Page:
We also have said – and part of the reason for my trip is to emphasize our commitment to helping Libya navigate through this next period of your history. Now, unlike many countries in the world that find themselves free of a dictatorship, Libya is blessed with natural resources and human resources that you don’t often find in many other countries. Yes, you do have oil, and now maybe that oil can be used for the benefit the Libyan people, not to enrich a relatively small group of powerful people.
And you have human resources. This great university is a testament to that. You have a lot of expertise within the Libyan people themselves, and certainly the Libyan Diaspora that came back to help win your freedom. So I don’t know that it’s so much, in Libya’s case, a question of money as it is getting expertise, technical assistance, and support for what you already intend to do. And I told both Chairman Jalil and Prime Minister Jibril we intend to support you on that. So I really believe that Libya is as well positioned as any country in recent history to make this journey to democracy successfully.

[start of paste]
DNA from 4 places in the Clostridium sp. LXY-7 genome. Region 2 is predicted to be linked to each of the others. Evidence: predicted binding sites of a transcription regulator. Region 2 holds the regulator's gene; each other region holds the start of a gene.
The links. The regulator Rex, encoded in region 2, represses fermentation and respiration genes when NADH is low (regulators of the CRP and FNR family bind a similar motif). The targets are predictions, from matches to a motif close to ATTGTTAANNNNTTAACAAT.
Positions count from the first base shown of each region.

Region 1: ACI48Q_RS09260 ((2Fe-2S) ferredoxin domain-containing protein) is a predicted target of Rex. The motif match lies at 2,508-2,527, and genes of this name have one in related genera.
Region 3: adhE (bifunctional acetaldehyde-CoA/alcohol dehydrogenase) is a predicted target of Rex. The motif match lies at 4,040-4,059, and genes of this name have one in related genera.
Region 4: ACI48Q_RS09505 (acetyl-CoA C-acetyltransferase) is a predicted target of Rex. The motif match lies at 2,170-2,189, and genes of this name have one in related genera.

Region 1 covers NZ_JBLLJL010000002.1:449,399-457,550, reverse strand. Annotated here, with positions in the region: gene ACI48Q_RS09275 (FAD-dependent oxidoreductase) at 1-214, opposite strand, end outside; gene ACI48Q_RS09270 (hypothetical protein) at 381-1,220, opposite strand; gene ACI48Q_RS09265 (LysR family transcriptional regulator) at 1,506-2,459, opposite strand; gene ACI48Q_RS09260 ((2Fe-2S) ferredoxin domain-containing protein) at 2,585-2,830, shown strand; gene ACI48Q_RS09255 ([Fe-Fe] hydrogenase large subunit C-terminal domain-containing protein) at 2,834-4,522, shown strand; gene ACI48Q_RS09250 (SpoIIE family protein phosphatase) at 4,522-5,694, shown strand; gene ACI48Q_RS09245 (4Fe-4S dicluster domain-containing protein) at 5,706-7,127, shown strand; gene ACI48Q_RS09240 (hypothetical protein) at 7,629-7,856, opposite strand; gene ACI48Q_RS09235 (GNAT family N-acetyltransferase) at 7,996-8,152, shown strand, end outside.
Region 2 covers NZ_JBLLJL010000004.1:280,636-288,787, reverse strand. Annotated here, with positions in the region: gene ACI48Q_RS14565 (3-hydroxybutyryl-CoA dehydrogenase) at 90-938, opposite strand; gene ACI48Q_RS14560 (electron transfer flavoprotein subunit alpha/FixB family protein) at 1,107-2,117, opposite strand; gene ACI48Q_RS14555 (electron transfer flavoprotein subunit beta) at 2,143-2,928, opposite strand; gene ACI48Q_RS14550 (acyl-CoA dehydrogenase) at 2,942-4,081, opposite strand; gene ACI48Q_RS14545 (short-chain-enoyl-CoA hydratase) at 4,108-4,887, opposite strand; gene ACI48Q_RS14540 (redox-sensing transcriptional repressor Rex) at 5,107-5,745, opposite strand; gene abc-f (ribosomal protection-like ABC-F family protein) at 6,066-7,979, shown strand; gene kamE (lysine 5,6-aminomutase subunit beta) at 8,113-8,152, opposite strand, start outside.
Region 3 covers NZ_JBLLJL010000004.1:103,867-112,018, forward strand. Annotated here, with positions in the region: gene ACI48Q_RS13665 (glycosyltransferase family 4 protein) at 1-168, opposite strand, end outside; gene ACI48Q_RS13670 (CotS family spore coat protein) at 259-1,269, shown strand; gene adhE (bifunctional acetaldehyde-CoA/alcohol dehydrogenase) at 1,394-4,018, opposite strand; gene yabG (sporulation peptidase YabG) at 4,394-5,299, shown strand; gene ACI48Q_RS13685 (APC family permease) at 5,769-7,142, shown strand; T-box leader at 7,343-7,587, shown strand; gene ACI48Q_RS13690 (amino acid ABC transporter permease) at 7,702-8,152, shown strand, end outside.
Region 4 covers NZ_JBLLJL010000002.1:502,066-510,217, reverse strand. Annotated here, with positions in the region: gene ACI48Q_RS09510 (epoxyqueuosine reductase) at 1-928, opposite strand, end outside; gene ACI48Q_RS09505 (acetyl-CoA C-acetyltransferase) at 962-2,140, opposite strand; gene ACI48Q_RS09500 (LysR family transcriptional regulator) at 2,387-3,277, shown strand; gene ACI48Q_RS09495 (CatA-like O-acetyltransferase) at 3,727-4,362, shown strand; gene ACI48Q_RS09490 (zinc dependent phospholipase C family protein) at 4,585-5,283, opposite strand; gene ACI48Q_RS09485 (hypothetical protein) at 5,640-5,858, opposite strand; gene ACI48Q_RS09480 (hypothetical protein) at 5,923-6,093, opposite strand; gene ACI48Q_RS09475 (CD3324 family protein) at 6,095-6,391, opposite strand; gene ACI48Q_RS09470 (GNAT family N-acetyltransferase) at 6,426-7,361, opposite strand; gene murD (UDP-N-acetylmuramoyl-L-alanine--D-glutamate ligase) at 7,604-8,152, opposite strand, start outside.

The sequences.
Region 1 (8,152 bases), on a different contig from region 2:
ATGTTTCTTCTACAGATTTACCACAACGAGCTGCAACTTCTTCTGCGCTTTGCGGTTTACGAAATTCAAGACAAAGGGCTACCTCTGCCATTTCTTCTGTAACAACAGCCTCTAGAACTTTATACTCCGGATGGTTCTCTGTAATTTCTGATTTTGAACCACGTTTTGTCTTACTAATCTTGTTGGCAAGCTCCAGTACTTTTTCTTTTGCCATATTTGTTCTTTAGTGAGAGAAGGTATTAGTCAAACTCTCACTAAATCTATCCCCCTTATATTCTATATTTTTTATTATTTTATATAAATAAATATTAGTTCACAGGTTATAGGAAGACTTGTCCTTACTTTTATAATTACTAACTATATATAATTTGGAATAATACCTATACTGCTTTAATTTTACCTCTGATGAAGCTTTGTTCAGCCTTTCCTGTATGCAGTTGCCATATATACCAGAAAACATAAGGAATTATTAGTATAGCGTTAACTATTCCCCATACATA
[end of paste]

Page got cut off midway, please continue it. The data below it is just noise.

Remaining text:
Now, that’s not to say it’s going to be easy, because it will not be easy. You have to unify your country. You know what people say. People say, “Well, Libya can’t be unified. You have the east, you have the west, you have the south. You have only six million people in this huge country. You have unprotected borders. You have so many different tribal interests.” Well, I don’t believe that. I think that you have enough of a commitment to your future to bring people together and to create that national unity, and you all will have to work on it.
I think there are several dangers, and the president referred to one. Everybody wants what they want, and they want it now. I mean, if I had a magic wand, I would have brought it with me, and I would leave it here, but I do not. And that means that it is going to take longer than anybody wants it to take. But you have to start on this journey step by step, and you have to be somewhat patient with each other as you try to work out how to organize yourselves.
But I have every confidence you will be successful, and the United States will help you. We’ll help you with resources, with technical expertise, with any kind of support for elections and for economic opportunities. You name it; we are ready to be helpful to you, but want it to be your priorities, not anybody else’s.